It was the first day back after the first long weekend of the year, so you’d be forgiven for not having your head firmly screwed on earlier this week, at least you’d hope so if you were the Social Media Manager at Manchester United.
A brief recap if you’re not sure what I’m talking about. Moments after the news broke that David Moyes was to be sacked by Manchester United, Man U put a tweet out wishing a happy birthday to Dion Dublin, the former Manchester United striker. I’m sure we all wish Dion a happy birthday, but as news goes it pales in comparison to that of David Moyes. The tweet was deleted shortly after (sorry Dion), but the most repeated platitude about the Internet rings true again: once it’s out there, it’s out there; in this case immortalised by Manchester United’s quick-fingered followers.
The odd blooper is inevitable, that’s why the word exists. But what should brands be doing to make sure they’re few and far between, and that they aren’t sacrificing a digital presence in the process?
‘Stop operating in silos’ – You’ve heard it before, you’ll probably hear it again
Don’t blame the Man U social media manager, he or she was probably just waiting for the memo. The press release about David Moyes had probably been drafted, signed off and an embargoed version sent to key press figures, before anyone remembered to update the social media team on developments.
Fortunately social media teams are starting to sit alongside PR teams, which is fantastic for brand alignment, but in this case the same issue is at risk of arising when you add digital performance to the mix.
Take your digital presence more seriously, seriously.
It was over a year ago now that an unpaid intern from HMV appealed to a common sense of justice (and maybe a little schadenfreude among those who have interned for free) by using the brand’s twitter account to be completely honest about her employers. And it did cause brands to sit up and take note… a bit.
Hands up if you work in social media or content and the buzzwords ‘always on approach’ have never left your lips (if so, bravo). It’s all well and good talking about it, but brands need to be prepared to lay out the capital to find the right people who will live and breathe the brand. The Internet is ‘always on’ because people are always on, and responding in a timely manner is essential.
So how do you make ‘always on’ work for you? It comes down to stringent process and careful training and brand immersion. By assigning responsibility to the most relevant people for each type of media message, you should leave very little to chance. For most types of message, your community managers should be your final point of sign off, so train them well and trust them. After all, they’ll be the ones delivering the ‘banter’ that’s currently driving some of today’s popular brand stories, like the Argos response that was so funny The Metro picked it up or the conversation between Tesco Mobile, Yorkshire Tea, Jaffa Cakes etc…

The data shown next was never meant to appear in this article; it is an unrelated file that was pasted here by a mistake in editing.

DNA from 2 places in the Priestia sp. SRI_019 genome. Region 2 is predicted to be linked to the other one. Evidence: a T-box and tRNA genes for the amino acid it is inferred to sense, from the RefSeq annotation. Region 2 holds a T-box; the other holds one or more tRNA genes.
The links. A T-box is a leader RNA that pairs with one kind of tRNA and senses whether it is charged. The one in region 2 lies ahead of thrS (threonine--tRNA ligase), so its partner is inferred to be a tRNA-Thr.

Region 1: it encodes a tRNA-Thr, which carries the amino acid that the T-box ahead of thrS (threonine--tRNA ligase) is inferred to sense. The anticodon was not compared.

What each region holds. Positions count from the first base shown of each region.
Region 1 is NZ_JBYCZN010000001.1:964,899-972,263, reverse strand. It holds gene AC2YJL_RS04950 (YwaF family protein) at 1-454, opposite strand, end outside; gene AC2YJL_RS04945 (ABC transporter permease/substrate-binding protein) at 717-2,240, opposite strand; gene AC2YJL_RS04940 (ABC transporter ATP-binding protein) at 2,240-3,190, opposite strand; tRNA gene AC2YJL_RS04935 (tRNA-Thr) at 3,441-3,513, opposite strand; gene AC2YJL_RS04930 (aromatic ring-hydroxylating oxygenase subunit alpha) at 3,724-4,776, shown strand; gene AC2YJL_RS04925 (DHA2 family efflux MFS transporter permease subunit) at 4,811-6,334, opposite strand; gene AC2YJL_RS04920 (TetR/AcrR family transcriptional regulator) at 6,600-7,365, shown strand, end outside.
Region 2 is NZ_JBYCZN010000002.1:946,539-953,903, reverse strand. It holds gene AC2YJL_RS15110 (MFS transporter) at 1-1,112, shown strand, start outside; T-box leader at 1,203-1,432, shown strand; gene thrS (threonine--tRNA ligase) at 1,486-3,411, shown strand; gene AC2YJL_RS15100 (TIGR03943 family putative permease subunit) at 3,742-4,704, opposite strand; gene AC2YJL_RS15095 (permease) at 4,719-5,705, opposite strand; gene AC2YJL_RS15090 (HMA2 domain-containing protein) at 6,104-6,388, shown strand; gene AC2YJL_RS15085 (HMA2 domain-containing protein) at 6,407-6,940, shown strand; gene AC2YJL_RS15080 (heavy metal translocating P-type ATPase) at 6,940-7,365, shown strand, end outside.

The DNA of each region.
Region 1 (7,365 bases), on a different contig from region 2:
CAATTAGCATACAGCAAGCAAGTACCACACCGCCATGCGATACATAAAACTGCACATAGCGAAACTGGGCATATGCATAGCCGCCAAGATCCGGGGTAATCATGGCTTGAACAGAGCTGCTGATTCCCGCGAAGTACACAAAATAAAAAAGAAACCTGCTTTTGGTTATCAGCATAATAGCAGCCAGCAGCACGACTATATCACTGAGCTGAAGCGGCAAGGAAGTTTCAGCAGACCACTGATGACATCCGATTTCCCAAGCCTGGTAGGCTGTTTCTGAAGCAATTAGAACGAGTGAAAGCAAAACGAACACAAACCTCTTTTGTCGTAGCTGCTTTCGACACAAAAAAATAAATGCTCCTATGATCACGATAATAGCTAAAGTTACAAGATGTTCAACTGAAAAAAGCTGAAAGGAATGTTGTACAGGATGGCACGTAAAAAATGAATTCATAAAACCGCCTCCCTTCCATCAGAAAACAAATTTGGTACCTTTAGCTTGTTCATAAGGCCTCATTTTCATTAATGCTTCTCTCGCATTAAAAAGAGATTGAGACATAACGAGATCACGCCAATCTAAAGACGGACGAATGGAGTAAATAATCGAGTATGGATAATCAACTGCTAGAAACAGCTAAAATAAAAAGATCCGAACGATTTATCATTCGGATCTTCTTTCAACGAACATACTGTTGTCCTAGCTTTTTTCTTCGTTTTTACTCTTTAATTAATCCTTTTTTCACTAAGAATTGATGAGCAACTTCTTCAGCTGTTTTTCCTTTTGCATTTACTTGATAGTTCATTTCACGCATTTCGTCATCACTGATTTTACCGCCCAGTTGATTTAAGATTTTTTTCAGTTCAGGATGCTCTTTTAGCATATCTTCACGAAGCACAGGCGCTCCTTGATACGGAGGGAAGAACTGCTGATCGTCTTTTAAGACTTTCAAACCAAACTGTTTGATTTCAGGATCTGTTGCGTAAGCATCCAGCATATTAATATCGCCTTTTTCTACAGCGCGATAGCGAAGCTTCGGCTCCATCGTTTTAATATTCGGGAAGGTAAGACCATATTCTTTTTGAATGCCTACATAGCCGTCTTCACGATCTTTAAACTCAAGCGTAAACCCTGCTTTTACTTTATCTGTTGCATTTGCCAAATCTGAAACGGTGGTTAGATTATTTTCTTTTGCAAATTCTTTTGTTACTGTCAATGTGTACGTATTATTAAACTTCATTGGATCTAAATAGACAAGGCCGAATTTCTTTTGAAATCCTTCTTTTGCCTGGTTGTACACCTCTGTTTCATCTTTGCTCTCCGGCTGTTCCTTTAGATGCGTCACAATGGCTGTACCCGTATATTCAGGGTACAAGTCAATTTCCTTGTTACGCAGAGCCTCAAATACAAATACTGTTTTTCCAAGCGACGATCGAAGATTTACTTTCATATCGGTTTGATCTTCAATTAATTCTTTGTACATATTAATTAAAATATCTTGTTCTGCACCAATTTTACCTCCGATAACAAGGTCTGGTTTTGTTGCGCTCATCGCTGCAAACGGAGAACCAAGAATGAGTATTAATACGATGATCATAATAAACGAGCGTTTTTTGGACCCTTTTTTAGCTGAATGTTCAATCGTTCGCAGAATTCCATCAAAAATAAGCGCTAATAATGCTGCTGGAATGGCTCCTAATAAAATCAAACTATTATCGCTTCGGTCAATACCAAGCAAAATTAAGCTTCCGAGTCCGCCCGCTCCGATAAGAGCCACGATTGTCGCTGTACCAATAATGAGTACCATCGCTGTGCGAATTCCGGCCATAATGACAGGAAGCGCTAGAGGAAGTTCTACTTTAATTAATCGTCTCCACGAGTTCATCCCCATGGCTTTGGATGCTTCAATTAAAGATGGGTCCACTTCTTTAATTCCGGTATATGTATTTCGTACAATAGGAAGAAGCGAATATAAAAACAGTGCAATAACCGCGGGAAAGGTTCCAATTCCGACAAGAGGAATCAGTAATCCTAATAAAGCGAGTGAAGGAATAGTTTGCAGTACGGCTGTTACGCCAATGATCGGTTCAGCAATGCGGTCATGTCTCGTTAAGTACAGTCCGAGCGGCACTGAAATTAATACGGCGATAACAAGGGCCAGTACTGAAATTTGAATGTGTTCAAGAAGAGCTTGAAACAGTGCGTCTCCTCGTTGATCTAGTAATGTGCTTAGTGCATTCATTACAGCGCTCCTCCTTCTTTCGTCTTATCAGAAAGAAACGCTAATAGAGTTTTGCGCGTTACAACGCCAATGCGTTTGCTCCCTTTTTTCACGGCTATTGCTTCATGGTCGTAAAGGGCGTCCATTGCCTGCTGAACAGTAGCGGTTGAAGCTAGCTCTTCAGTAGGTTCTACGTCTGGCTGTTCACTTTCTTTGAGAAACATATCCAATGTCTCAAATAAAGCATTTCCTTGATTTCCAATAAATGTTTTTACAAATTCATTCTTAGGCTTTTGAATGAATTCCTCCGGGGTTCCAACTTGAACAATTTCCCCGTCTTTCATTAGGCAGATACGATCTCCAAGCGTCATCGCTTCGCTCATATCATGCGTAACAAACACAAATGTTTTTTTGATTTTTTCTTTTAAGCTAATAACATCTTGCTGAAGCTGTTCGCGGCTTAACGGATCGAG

The War Room
We’re all bored to tears with the quasi-mythological Oreo Dunk in the Dark case study. Lots of brands have since tried to emulate this by getting all their key players (PR, social, SEO, brand, compliance, pizza) in one place during a big event, but the reality is that Oreo’s success came from the combination of a good plan and some very good luck. I don’t mean to demean the concept of The War Room, but the greatest value for brands trying this in the future comes down to the simple truism that two heads are better than one.
The News Room
At iProspect we’ve developed an approach like a scaled back newsroom. Members of the team sit down each morning before the day officially starts and scour the papers for stories that may be of relevance to the brands we work with. It means we can anticipate things that may come up over the course of the day, and take brand direction on the most appropriate response.
It’s debatable whether today’s mistake was a result of automation. Either way, automation may help you to scale up your presence across channels and markets, particularly over national holidays. But don’t be fooled into thinking it could be a substitute for having someone ‘on the ground’ to respond appropriately to events and socio-political climates. Here’s a great post highlighting some of the dangers of sticking too rigidly to pre-scheduled content http://www.gingerjuice.co.uk/social-media-scheduling-mistakes/
It’s unlikely that the Manchester United twitter blip can be pinned on one person. It’s a result of the developments that communications teams in inflexible businesses are having to respond to today. But the recognition of these platforms as a serious public face of the brand is starting to lead to investment that will enable better training, responsibility sharing and process planning.